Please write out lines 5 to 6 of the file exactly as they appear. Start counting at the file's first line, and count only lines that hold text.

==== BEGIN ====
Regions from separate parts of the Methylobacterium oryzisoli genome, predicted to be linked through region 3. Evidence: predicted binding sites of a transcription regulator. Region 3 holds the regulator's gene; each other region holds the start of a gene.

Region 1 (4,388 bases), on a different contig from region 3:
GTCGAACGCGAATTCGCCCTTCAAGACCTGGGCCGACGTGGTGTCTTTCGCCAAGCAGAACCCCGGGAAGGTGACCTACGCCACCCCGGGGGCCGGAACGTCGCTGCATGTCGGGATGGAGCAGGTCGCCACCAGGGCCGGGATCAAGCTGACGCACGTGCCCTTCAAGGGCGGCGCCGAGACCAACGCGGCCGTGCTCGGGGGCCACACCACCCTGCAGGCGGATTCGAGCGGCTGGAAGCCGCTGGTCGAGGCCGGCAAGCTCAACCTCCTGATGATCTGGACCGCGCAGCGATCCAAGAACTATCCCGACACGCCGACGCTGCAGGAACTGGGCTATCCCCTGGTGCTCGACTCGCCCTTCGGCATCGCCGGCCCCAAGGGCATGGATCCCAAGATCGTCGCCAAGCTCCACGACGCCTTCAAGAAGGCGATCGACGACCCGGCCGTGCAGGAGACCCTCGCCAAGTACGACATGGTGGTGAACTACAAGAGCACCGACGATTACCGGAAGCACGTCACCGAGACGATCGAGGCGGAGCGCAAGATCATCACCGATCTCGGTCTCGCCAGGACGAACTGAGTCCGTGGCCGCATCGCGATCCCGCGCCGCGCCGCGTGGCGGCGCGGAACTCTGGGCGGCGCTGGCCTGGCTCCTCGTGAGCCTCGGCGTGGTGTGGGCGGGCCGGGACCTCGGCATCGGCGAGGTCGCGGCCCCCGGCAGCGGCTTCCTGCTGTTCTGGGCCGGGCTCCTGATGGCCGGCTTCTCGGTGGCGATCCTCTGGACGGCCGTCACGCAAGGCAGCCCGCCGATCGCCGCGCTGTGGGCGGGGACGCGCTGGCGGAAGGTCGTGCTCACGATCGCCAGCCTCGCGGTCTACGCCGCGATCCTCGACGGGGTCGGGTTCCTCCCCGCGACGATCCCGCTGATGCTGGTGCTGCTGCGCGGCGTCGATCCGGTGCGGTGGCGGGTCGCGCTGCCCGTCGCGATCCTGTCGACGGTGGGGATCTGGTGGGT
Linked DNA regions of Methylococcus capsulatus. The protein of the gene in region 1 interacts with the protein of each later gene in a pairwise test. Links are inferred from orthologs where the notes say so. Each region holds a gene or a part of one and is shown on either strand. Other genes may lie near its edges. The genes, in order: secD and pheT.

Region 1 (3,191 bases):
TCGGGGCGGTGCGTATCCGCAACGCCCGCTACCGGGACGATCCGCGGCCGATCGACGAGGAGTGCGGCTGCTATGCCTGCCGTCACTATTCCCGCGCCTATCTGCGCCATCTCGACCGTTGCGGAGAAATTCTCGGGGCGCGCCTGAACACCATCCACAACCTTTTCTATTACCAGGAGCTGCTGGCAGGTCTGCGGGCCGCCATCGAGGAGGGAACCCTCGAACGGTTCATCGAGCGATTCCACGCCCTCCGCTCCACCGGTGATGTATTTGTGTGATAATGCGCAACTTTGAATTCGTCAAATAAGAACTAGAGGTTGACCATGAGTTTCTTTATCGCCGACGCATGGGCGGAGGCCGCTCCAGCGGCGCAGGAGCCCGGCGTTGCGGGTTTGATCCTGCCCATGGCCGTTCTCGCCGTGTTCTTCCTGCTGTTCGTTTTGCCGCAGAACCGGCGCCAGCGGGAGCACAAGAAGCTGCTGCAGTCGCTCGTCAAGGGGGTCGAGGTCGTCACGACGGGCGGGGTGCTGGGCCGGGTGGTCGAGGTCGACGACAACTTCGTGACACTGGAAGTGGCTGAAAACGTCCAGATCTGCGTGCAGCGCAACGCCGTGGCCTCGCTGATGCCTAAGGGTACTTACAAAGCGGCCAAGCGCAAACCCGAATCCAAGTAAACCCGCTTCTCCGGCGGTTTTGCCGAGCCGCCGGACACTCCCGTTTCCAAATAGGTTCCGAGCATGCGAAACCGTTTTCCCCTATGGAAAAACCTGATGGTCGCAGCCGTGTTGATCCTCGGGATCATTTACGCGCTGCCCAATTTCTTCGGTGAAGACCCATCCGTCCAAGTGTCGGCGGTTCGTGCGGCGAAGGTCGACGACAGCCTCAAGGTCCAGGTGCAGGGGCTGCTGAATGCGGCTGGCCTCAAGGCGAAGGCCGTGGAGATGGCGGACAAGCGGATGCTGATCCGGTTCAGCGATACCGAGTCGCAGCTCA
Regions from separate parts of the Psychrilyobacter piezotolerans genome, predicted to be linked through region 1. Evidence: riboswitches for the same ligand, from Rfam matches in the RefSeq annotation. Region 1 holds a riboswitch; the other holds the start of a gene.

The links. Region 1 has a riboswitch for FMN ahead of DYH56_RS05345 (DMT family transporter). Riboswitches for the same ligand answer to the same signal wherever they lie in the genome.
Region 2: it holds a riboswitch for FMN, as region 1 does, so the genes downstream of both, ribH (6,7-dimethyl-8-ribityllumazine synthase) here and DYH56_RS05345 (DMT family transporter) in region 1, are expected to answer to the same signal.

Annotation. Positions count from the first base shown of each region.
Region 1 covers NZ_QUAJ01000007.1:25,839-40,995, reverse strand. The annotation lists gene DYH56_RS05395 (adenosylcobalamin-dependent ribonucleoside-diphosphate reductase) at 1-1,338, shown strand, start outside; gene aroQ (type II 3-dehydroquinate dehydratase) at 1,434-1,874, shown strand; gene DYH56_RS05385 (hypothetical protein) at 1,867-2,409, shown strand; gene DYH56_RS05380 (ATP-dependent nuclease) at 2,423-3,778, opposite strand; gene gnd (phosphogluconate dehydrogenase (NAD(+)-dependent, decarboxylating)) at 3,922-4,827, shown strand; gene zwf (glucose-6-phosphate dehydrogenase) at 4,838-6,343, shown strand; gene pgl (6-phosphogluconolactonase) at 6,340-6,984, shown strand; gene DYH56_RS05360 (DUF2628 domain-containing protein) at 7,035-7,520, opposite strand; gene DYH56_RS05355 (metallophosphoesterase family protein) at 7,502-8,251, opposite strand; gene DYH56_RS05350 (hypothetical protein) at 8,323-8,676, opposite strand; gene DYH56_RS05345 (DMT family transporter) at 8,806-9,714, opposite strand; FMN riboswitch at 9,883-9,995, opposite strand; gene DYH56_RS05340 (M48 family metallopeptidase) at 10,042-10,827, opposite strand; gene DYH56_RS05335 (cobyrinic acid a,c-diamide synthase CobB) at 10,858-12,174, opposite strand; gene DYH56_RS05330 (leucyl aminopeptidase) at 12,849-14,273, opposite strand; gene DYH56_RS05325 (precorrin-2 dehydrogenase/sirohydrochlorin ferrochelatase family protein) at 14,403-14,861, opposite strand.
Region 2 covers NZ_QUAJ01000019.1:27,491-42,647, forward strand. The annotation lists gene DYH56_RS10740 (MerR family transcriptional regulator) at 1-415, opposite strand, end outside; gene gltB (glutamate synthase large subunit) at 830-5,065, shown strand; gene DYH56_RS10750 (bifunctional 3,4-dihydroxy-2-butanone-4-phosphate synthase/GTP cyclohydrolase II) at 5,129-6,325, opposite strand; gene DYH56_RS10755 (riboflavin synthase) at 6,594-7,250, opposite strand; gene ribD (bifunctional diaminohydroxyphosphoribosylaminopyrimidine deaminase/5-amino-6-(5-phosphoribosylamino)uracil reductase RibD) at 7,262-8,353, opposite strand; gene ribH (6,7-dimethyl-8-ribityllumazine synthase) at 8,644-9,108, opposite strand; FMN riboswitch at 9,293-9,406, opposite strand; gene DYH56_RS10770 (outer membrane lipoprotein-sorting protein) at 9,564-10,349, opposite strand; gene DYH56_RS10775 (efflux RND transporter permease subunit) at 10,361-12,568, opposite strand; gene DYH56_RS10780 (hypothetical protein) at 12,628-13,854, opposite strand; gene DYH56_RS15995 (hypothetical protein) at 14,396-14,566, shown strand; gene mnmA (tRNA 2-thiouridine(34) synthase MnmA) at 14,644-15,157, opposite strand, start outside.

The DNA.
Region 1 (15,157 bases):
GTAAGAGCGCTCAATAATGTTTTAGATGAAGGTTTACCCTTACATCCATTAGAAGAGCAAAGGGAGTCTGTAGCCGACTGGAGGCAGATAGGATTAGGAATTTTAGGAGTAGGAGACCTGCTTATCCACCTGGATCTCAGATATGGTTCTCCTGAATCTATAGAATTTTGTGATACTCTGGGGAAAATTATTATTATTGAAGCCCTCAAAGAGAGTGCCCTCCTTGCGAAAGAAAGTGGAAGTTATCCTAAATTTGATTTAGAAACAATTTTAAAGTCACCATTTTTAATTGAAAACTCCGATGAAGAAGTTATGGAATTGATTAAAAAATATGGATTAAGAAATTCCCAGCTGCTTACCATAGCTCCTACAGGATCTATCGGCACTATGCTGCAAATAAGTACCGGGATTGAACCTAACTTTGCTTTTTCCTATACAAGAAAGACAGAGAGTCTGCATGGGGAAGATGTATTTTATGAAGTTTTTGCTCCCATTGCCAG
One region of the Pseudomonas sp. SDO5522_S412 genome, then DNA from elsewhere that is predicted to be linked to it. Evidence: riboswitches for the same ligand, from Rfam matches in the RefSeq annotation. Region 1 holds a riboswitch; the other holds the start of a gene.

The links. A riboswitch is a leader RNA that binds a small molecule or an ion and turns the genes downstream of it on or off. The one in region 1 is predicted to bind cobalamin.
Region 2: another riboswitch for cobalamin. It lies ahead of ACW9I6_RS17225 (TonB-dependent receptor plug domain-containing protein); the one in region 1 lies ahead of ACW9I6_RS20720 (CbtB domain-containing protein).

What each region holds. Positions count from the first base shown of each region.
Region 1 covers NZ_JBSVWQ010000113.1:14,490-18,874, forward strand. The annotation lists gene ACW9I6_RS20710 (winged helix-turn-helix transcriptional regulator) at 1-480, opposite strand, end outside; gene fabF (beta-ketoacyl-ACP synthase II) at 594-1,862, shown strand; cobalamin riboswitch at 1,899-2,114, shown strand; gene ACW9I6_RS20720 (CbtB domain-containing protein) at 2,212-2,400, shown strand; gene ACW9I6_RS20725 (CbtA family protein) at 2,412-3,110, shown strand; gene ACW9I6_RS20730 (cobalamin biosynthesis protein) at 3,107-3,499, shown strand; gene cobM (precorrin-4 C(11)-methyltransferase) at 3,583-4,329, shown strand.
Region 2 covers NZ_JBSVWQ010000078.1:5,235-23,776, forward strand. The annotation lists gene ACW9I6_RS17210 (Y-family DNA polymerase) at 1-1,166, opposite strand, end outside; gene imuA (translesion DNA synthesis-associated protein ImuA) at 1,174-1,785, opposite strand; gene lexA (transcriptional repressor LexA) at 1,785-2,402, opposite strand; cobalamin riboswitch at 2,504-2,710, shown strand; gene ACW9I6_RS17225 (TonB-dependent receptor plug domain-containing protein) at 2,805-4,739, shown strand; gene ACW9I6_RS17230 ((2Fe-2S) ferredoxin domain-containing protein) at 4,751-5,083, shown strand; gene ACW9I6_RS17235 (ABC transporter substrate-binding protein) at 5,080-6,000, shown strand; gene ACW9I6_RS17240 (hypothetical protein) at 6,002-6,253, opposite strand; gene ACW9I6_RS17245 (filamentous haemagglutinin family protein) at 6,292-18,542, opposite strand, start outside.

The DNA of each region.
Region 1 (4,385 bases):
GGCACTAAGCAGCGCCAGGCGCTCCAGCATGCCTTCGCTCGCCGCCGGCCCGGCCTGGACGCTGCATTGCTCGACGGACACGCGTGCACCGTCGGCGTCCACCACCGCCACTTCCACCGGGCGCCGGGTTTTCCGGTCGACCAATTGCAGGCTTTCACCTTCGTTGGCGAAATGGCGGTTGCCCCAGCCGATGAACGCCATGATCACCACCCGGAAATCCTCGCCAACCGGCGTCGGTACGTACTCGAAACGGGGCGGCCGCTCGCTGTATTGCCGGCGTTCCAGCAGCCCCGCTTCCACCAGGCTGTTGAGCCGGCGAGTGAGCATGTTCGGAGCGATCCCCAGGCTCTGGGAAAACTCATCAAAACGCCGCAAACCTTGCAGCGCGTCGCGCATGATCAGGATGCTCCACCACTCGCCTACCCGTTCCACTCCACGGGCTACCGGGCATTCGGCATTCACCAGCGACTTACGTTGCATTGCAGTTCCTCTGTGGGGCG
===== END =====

Region 1 (3,191 bases):
TCGGGGCGGTGCGTATCCGCAACGCCCGCTACCGGGACGATCCGCGGCCGATCGACGAGGAGTGCGGCTGCTATGCCTGCCGTCACTATTCCCGCGCCTATCTGCGCCATCTCGACCGTTGCGGAGAAATTCTCGGGGCGCGCCTGAACACCATCCACAACCTTTTCTATTACCAGGAGCTGCTGGCAGGTCTGCGGGCCGCCATCGAGGAGGGAACCCTCGAACGGTTCATCGAGCGATTCCACGCCCTCCGCTCCACCGGTGATGTATTTGTGTGATAATGCGCAACTTTGAATTCGTCAAATAAGAACTAGAGGTTGACCATGAGTTTCTTTATCGCCGACGCATGGGCGGAGGCCGCTCCAGCGGCGCAGGAGCCCGGCGTTGCGGGTTTGATCCTGCCCATGGCCGTTCTCGCCGTGTTCTTCCTGCTGTTCGTTTTGCCGCAGAACCGGCGCCAGCGGGAGCACAAGAAGCTGCTGCAGTCGCTCGTCAAGGGGGTCGAGGTCGTCACGACGGGCGGGGTGCTGGGCCGGGTGGTCGAGGTCGACGACAACTTCGTGACACTGGAAGTGGCTGAAAACGTCCAGATCTGCGTGCAGCGCAACGCCGTGGCCTCGCTGATGCCTAAGGGTACTTACAAAGCGGCCAAGCGCAAACCCGAATCCAAGTAAACCCGCTTCTCCGGCGGTTTTGCCGAGCCGCCGGACACTCCCGTTTCCAAATAGGTTCCGAGCATGCGAAACCGTTTTCCCCTATGGAAAAACCTGATGGTCGCAGCCGTGTTGATCCTCGGGATCATTTACGCGCTGCCCAATTTCTTCGGTGAAGACCCATCCGTCCAAGTGTCGGCGGTTCGTGCGGCGAAGGTCGACGACAGCCTCAAGGTCCAGGTGCAGGGGCTGCTGAATGCGGCTGGCCTCAAGGCGAAGGCCGTGGAGATGGCGGACAAGCGGATGCTGATCCGGTTCAGCGATACCGAGTCGCAGCTCA